CPSC Offers Tips for Back to School Safety
WASHINGTON, D.C. ? More than 50 million children are headed back to school this fall and the U.S. Consumer Product Safety Commission (CPSC) is urging parents to pay special attention to safety this school year.
Whether it?s wearing a helmet while they ride their bikes, watching out for dangerous drawstrings in children?s jackets, or checking the safety of school soccer goals, CPSC has important safety tips that can keep children from being sidelined with injuries.
Wear a bicycle helmet when biking or riding a scooter to and from school. Make sure your child?s bicycle helmet has a label stating it meets CPSC?s mandatory safety standard. Wearing a bicycle helmet can reduce the risk of head injury by as much as 85 percent.
CPSC staff has reports of an annual average of 80 children under 16 years of age who died in bicycle-related incidents in recent years. About half of the 500,000 bicycle-related emergency room-treated injuries in 2007 involved children under the age of 16. When taking part in other recreational activities, wear the right helmet for that activity. Read CPSC?s ?Which Helmet for Which Activity? publication, which helps parents choose the most appropriate helmet, at http://www.cpsc.gov/CPSCPUB/PUBS/349.pdf (pdf).
More than 80 percent of the nearly 50,000 emergency room-treated injuries involving unpowered scooters in 2007 were to children younger than 15. In addition to wearing a helmet, CPSC recommends elbow and knee pads when riding a scooter.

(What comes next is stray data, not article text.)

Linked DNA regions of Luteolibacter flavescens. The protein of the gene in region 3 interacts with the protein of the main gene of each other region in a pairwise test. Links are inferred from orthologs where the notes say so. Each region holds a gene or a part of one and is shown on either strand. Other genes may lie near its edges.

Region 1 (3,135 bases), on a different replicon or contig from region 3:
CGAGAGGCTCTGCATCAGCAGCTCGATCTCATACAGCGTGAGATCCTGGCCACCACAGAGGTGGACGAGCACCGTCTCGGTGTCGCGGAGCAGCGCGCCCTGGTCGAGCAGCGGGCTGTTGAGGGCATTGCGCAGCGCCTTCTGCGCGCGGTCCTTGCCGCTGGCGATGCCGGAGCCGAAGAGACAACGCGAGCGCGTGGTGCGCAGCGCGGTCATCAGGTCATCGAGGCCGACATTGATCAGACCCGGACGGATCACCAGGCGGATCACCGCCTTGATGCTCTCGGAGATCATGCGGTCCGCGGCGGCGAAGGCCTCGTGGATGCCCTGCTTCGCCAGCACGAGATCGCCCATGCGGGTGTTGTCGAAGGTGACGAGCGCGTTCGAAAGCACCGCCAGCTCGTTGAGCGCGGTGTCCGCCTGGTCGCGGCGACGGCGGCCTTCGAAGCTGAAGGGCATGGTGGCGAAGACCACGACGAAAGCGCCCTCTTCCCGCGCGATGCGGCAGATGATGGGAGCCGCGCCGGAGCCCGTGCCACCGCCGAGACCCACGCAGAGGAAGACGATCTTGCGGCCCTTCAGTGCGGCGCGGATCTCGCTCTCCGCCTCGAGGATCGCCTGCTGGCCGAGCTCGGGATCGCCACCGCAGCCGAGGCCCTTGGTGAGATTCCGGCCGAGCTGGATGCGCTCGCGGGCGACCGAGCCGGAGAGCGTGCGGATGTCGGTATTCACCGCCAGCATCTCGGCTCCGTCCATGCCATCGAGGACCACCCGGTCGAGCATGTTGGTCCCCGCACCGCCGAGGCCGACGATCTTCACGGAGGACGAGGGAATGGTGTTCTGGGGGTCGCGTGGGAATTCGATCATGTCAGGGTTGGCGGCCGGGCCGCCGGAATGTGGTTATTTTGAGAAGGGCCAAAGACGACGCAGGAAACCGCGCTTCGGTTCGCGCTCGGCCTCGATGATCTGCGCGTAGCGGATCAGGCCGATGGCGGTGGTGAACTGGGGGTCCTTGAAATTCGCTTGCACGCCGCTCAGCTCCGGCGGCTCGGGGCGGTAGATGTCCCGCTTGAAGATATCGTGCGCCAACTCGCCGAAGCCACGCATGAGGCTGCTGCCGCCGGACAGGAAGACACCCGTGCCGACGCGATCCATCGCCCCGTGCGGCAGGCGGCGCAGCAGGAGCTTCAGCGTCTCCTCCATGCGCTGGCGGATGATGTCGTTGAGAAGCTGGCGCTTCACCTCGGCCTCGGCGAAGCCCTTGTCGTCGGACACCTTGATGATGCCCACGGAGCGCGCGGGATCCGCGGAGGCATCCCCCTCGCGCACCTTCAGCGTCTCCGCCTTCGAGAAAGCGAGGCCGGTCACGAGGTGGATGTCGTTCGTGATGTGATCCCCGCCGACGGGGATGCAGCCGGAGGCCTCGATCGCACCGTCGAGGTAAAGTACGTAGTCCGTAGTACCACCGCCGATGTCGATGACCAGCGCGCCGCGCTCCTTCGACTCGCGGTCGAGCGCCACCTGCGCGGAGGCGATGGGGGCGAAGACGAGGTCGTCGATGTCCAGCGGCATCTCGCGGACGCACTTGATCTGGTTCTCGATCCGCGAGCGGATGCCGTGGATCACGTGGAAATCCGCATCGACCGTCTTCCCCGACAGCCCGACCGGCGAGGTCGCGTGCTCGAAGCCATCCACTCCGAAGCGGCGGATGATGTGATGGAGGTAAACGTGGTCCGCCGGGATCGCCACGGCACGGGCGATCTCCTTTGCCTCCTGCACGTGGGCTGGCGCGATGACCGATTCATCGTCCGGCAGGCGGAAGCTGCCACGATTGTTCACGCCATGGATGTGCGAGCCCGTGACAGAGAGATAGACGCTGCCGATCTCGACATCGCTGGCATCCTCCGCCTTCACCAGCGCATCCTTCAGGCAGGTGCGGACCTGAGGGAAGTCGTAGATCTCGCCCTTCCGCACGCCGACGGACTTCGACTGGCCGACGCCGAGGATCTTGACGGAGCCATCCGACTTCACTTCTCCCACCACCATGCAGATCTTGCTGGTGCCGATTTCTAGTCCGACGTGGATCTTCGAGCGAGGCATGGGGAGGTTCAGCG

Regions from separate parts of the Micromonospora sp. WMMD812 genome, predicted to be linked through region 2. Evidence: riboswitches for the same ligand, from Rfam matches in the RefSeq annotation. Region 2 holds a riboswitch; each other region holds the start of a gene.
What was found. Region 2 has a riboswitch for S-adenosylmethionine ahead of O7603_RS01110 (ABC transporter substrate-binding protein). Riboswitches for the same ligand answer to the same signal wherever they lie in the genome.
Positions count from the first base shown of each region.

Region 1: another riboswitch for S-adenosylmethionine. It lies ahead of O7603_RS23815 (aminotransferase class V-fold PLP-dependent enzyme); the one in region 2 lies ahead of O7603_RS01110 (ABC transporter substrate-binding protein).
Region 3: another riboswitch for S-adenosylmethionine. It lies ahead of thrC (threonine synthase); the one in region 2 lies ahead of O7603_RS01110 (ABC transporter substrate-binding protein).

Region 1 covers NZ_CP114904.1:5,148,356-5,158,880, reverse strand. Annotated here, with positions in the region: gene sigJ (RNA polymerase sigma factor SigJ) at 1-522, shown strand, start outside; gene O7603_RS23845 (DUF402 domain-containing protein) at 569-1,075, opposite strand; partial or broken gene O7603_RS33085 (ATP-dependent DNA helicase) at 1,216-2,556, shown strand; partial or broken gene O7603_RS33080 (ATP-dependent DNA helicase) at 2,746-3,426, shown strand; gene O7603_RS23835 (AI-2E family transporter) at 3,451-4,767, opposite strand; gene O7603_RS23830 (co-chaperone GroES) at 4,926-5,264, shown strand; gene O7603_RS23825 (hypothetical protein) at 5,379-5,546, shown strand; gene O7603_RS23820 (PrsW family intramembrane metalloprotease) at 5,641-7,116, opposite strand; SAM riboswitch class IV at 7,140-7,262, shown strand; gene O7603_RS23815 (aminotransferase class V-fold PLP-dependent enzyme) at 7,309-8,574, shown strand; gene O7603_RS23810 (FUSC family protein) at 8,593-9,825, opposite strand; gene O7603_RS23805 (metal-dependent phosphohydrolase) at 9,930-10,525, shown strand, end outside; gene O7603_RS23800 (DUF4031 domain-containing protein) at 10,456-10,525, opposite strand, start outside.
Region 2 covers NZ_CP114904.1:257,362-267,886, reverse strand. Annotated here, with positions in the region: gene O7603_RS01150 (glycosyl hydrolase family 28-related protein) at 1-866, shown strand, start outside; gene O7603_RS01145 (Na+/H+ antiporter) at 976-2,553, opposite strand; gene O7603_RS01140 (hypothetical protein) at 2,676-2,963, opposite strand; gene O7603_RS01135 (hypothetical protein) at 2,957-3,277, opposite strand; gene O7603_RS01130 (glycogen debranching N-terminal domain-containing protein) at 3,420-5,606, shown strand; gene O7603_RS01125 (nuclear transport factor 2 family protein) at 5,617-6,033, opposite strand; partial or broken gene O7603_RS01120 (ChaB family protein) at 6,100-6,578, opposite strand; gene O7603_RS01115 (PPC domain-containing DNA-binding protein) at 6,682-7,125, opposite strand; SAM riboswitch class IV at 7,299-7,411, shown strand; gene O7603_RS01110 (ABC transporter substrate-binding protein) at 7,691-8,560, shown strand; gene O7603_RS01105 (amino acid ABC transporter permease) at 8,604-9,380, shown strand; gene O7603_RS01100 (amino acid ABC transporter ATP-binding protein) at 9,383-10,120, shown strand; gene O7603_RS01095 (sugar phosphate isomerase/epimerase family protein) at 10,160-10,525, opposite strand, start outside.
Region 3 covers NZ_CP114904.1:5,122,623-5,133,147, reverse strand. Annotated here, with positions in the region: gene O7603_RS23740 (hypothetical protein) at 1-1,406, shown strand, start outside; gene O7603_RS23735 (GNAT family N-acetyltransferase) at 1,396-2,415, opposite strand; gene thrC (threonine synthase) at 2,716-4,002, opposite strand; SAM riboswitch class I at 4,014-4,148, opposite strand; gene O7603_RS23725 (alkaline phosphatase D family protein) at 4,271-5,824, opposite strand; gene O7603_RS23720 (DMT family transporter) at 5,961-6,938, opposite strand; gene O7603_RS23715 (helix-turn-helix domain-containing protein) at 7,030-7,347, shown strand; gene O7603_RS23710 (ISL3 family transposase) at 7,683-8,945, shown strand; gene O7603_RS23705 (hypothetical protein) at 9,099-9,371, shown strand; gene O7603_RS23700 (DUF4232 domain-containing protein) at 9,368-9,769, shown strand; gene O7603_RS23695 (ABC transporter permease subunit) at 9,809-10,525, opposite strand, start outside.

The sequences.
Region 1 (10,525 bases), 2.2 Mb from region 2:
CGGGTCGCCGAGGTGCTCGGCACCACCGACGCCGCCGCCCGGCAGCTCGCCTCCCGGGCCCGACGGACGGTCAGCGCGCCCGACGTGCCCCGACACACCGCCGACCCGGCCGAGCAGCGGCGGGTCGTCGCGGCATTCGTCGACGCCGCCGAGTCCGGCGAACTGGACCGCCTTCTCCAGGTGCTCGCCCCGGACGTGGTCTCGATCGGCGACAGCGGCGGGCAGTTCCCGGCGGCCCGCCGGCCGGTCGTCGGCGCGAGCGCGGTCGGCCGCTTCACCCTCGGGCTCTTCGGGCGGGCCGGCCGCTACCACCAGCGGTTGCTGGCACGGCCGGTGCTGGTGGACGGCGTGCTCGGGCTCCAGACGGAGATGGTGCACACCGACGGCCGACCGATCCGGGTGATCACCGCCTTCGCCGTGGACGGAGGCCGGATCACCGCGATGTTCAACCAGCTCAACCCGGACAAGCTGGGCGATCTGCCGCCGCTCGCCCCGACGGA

Avoid Children?s Clothing with Drawstrings
Drawstrings at the hood or neck area are a strangulation hazard. They can catch on playground equipment and other items. Remove hood and neck drawstrings from upper outerwear clothing already in your child?s closet, and do not buy children?s clothing that uses them.
Since 1985, CPSC received reports of 27 deaths and 70 non-fatal incidents involving the entanglement of children?s clothing drawstrings.
Movable Soccer Goals
Unsecured movable soccer goals can fall over and kill or injure children who climb on them or hang from the crossbar. Make sure soccer goals are securely anchored when in use. Never allow children to climb on the soccer net or goal framework. When not in use, anchor goals or chain them to a nearby fence post or sturdy framework. Since 1998, CPSC has reports of at least 7 deaths and an estimated 1800 emergency department visits by children younger than 16 years of age that are related to soccer goal tip-overs and structural failures. For more information on soccer goal safety, visit http://www.cpsc.gov/CPSCPUB/PUBS/5118.html
Each year, more than 200,000 hospital emergency room visits are related to playground injuries. Most injuries occur when a child falls onto the playground surface.
Check with school officials to make sure that equipment has been inspected and maintained. There should be at least nine inches of safe, shock absorbing surface material, and proper clearance around the equipment. Make sure exposed hardware or free-hanging ropes are not part of the equipment. Ropes and clothing catching on exposed hardware can be strangulation hazards. Elevated surfaces, like platforms and ramps, should have guardrails to prevent falls.
School officials should be aware that shading at the playground with trees or other structures is an important consideration to reduce children?s exposure to the sun. Schools should also be aware that hot sun can make playground slides and black rubber matting burn hazards for children.
Listen to CPSC?s podcast on playground safety at http://www.cpsc.gov/mp3.html
Do not allow children to ride all-terrain vehicles (ATVs) to school due to the danger of riding on paved surfaces and never allow children to ride adult ATVs. For more information on ATV safety, visit www.atvsafety.gov